Freedom's Just Another Word...
The tagline for PES 2011 was "engineered for freedom." I know that without even thinking about it because that phrase was plastered on every promo video prior to the game’s release. However, it was all a bit misleading because freedom, in this case, was limited to what you could do on the ball. Sure, you were free as the player, but what's the point when everybody else on the pitch is so stiffly controlled by the man? In short -- and pardon the philosophical moment-- you were only as free as the others around you were on the pitch. Pinging passes into space manually meant nothing when your teammates refused to run onto those balls most of the time.
All this is a longwinded way to say that the AI in PES, offensively and defensively, really needed a lot of work. So it was greeted with a welcome relief that all of PES 2012's promotional materials thus far focused on the improved AI behavior. Seabass, PES' creator and pitchman extraordinaire, recognized the silly AI behaviors from last year's game, and it looks as though his team took major steps to rectify it.
He looks ready to fight for his freedom from AI shackles.
It's certainly ballsy for the developers to put most, if not all of their eggs, in the AI basket. In a sense, it seems to be a shrewd decision because AI is probably one the biggest things PES still has going for it when compared to the FIFAfranchise -- FIFA AI teammates are still trying to figure out alternatives to running in a straight line. But it's also a risky proposition, as AI behavior is one of the hardest things to get right.
From the two promotional videos and press release that have been released thus far, even if we assume that only 75 percent of what they promise will come to fruition, there's still a lot to be encouraged about. (Say what you will about EA, but Konami is not exactly filled with angels either when it comes to hyping up one thing and delivering something totally different. If you need any proof, the "new and improved" penalty system was, believe it or not, a selling point for PES 2011.)
The biggest relief is that your teammates seem to have finally grown brains. It's nice to see them making runs into space and opening defenses with overlapping runs. The reason why PES 2011 was so conducive to tippy-tappy football was because the only way you could get the whole team to move where you wanted them to was by briefly controlling each player. Your teammates only seemed to know where to go if they were within 10 yards of your player, which was why no other playing style even came close to working as consistently as the tippy-tappy one -- there was just no intelligence in the AI to provide support for any direct play. With the new improvements, it finally looks like there might be a chance to hoof long balls up to the front, on a rainy night in Stoke, and still have a fighting chance.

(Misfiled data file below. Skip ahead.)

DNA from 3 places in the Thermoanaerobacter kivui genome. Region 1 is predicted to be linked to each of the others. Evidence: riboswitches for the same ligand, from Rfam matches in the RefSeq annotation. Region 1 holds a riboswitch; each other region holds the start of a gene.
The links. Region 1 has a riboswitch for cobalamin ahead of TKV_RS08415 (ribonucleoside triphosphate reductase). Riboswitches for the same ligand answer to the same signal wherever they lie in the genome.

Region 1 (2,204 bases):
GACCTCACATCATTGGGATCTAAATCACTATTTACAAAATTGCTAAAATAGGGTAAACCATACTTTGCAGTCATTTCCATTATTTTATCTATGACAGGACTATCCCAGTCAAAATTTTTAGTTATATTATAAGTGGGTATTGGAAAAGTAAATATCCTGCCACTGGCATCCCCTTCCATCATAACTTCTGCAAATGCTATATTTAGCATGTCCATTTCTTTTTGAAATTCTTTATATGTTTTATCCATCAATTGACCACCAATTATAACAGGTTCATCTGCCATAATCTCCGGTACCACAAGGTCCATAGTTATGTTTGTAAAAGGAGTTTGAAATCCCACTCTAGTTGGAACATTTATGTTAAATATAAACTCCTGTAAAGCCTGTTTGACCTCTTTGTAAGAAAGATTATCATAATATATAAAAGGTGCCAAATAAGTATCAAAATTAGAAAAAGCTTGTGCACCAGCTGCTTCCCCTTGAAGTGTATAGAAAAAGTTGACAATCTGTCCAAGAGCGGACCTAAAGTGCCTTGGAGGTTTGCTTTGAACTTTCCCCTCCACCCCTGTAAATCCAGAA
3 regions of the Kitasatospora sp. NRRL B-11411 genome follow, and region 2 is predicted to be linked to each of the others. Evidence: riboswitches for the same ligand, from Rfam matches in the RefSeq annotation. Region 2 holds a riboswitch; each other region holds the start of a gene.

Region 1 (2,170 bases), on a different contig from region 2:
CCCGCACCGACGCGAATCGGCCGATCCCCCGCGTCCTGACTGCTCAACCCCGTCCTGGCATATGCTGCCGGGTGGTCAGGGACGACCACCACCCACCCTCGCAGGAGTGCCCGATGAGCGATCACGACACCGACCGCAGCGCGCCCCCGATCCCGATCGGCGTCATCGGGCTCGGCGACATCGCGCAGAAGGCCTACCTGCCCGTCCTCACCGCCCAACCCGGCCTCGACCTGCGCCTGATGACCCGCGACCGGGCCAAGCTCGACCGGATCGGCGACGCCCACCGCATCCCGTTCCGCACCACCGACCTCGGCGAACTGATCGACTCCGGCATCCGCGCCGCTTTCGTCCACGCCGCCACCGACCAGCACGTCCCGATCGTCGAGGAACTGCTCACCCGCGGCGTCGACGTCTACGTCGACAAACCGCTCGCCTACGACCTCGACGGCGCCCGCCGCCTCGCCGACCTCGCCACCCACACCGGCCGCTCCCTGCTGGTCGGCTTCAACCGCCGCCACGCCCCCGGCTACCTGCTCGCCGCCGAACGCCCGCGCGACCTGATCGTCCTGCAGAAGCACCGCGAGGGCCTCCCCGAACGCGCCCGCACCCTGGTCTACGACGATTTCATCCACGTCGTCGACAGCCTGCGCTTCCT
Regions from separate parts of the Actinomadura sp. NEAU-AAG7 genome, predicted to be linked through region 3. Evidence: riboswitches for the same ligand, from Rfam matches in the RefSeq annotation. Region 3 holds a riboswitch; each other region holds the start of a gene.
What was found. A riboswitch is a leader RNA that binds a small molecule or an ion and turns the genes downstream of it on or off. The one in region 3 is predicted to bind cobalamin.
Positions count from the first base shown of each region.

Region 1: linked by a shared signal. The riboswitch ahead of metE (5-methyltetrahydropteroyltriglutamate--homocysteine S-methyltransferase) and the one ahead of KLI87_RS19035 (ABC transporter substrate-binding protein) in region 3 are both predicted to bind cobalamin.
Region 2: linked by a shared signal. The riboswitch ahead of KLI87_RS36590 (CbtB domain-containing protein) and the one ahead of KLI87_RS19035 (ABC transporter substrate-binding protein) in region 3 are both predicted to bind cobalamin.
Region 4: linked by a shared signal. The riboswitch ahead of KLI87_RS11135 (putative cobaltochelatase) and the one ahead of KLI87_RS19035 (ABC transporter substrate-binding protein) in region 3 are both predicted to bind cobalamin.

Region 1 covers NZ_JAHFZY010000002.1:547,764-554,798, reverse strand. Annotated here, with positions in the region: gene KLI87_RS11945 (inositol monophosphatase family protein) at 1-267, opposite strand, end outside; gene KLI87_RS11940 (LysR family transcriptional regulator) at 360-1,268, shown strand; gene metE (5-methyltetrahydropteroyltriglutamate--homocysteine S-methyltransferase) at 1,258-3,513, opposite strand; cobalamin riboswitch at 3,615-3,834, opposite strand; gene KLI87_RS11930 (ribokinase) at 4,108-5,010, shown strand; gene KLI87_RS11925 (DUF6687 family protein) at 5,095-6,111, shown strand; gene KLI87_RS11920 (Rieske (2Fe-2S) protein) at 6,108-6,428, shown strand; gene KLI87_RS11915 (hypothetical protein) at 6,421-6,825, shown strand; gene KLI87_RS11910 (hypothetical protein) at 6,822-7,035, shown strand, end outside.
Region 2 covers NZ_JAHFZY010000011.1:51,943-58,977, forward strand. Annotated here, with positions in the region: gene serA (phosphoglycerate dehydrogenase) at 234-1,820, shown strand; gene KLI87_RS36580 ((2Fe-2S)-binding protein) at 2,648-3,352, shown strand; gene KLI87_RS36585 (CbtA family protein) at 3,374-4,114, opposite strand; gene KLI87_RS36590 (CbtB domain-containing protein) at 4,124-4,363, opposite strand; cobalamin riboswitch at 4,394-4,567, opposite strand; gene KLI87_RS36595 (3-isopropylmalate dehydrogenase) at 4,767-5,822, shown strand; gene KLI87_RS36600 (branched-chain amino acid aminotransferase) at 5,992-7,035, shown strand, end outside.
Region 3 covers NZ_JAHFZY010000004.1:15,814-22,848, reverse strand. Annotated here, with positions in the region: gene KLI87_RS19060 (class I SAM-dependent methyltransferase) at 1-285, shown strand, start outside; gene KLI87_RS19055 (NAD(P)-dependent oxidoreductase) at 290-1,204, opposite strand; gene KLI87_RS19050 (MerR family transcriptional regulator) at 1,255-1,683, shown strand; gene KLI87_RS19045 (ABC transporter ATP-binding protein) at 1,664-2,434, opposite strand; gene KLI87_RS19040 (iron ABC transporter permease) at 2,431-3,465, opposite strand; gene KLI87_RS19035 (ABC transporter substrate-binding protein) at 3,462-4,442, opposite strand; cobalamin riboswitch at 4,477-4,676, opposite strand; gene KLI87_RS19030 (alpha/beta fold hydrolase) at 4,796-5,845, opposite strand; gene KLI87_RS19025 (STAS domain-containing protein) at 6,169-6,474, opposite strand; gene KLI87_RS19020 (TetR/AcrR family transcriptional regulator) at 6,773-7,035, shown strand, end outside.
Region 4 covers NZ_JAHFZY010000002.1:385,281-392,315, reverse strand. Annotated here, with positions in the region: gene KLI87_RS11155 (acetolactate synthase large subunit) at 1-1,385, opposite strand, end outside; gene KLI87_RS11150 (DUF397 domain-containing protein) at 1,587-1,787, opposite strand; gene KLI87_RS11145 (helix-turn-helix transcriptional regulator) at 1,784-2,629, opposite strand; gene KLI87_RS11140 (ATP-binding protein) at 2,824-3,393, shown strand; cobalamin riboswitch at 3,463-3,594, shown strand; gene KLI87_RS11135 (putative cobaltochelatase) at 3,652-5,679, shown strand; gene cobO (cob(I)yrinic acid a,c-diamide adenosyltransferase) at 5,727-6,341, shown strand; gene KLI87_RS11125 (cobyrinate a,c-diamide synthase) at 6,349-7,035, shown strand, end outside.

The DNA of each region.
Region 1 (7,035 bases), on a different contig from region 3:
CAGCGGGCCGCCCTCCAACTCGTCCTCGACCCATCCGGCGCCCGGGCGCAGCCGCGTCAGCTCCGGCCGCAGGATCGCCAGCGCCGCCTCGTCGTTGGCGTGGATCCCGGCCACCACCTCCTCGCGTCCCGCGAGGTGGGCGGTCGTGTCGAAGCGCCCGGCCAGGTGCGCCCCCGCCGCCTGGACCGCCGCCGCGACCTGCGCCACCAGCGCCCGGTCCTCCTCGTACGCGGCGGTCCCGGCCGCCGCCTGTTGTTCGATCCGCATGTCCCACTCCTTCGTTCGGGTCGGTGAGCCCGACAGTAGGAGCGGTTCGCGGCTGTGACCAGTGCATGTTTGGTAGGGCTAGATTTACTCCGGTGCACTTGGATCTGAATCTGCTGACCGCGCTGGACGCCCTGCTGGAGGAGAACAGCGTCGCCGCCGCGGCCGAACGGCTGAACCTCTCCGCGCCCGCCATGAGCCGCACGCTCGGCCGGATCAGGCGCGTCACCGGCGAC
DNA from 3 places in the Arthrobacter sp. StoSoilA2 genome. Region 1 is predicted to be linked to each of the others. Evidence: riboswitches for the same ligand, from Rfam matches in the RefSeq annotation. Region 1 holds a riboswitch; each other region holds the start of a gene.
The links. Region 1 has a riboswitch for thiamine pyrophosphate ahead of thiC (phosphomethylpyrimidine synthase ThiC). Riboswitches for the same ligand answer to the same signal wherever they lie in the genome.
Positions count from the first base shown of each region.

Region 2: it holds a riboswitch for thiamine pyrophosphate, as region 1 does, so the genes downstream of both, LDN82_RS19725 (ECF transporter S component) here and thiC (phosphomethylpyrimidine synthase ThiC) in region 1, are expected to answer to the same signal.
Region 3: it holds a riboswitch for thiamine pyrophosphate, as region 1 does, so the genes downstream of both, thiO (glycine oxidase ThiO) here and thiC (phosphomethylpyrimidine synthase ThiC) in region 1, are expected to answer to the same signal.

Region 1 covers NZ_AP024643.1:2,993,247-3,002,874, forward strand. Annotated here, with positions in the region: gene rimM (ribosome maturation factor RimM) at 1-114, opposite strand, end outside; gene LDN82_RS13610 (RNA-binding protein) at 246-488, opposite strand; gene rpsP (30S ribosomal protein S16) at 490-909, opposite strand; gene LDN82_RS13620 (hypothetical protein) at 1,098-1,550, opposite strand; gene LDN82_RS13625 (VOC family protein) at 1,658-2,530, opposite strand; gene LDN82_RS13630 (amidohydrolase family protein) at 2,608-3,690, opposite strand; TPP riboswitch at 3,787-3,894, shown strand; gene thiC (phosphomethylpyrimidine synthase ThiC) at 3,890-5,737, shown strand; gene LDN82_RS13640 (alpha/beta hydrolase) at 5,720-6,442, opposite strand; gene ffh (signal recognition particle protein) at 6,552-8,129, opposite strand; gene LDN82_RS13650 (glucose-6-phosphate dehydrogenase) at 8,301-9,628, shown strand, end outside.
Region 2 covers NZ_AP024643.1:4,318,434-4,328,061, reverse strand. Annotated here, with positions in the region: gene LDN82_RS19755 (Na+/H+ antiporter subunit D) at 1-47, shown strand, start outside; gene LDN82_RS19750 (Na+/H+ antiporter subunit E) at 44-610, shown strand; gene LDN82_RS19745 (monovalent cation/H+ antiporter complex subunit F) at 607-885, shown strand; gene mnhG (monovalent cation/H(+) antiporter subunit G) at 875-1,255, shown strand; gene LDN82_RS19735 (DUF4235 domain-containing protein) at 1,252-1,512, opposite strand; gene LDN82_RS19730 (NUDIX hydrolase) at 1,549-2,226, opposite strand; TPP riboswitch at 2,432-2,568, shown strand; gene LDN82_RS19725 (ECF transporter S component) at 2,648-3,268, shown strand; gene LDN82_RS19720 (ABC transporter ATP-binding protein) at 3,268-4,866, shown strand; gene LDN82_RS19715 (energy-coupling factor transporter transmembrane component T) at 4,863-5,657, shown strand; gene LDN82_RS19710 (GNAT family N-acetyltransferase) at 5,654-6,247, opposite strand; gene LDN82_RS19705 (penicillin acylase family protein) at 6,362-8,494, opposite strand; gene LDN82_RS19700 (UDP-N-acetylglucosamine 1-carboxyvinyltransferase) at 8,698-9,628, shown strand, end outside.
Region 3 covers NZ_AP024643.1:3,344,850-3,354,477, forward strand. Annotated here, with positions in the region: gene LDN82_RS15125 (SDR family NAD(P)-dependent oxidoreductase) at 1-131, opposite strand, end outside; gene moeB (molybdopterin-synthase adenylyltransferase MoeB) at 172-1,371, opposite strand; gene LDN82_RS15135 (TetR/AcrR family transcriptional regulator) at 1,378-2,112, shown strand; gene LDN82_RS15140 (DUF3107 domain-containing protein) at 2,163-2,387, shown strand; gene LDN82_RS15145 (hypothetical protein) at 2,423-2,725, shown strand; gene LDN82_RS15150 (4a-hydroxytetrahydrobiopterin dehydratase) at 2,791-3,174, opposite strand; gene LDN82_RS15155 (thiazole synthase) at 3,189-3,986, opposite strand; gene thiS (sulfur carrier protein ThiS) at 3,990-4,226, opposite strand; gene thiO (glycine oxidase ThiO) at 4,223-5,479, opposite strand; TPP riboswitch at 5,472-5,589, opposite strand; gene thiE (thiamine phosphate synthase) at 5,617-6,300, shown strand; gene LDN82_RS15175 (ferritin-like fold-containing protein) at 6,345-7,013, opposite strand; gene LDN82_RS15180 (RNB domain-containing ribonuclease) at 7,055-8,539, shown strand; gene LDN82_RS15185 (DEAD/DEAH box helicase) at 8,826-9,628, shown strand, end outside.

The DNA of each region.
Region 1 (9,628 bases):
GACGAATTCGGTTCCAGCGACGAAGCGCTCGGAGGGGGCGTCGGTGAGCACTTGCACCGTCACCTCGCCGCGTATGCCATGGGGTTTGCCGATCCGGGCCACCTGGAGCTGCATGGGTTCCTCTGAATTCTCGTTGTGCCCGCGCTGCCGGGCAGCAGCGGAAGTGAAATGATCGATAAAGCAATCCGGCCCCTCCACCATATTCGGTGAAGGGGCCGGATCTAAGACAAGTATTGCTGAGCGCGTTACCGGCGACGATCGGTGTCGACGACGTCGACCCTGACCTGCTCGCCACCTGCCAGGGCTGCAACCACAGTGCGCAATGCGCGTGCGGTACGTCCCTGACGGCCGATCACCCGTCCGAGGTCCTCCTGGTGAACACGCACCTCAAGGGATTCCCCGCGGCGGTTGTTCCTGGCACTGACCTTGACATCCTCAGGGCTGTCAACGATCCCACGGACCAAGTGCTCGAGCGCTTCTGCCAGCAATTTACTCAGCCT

Yeah, you'll still be the one splitting the defenders.
The focus on AI behavior means great things for the game's Be a Legend mode as well. While PES 2011's mode was enjoyable, a lot of times it served only to shine a harsh spotlight on the game's flaws. If your player was a winger with speed and dribbling skills, you hit the jackpot because there was nothing going for you. There were no fullbacks overlapping, your forwards checked back at the worst times, and the game's now infamous catch-up mechanism (where a defender always ran faster than the player with possession) pretty much forced your winger to get rid of the ball within a few touches. With these major negatives hopefully eradicated for 2012, it's looking like a good year for all the Cristiano Ronaldo wannabes out there.
Amidst the fanfare, however, there are still a few reasons not to get carried away just yet.
AI naivete was only a part -- albeit a large part -- of what hampered PES 2011. Its other downfall was its rigidity. More specifically, the rigid way in which AI teammates would lock into a particular course of action and not snap out of it until they reached their designated “end spot.” This proved to be a particularly frustrating aspect of PES 2011 because it seemed like the AI-controlled players had no idea what was going on around them, and made those runs just because they were triggered. So the fear for PES 2012, what with all the arrows in Seabass' "Tactical Analysis" video indicating where each player is programmed to go, is that it will turn into a scripting overkill, just with smarter scripts than last year.
I don't know what that says, but that's a lot of arrows.
The lack of contextual awareness also extended to the defensive end. How many times have you seen an AI-controlled teammate standing yards away from a loose ball, twiddling his thumbs just because the game has decided that your user-controlled player, stationed further away, will be fighting for that ball? Players in PES 2011 never truly felt connected to one another, which is why it’s interesting that Seabass, in his promotional video for PES 2012, mentioned many times the concept of playing as a unit.
To put it another way, it's not only about the AI players acting logically, but it's also about them being able to react logically to what's happening on the pitch. And if Seabass and co. can get that right, they just might have a trump card to play against FIFA for years to come.
Kelvin Mak is the soccer writer here at Operation Sports. Residing in Toronto, Canada, his favo(u)rite sport is -- surprise -- soccer, and he religiously follows the Premier League. You can find him on OS under the user name kelvinmak, or in a bar in Toronto, usually after 2 p.m., under the name Pukey.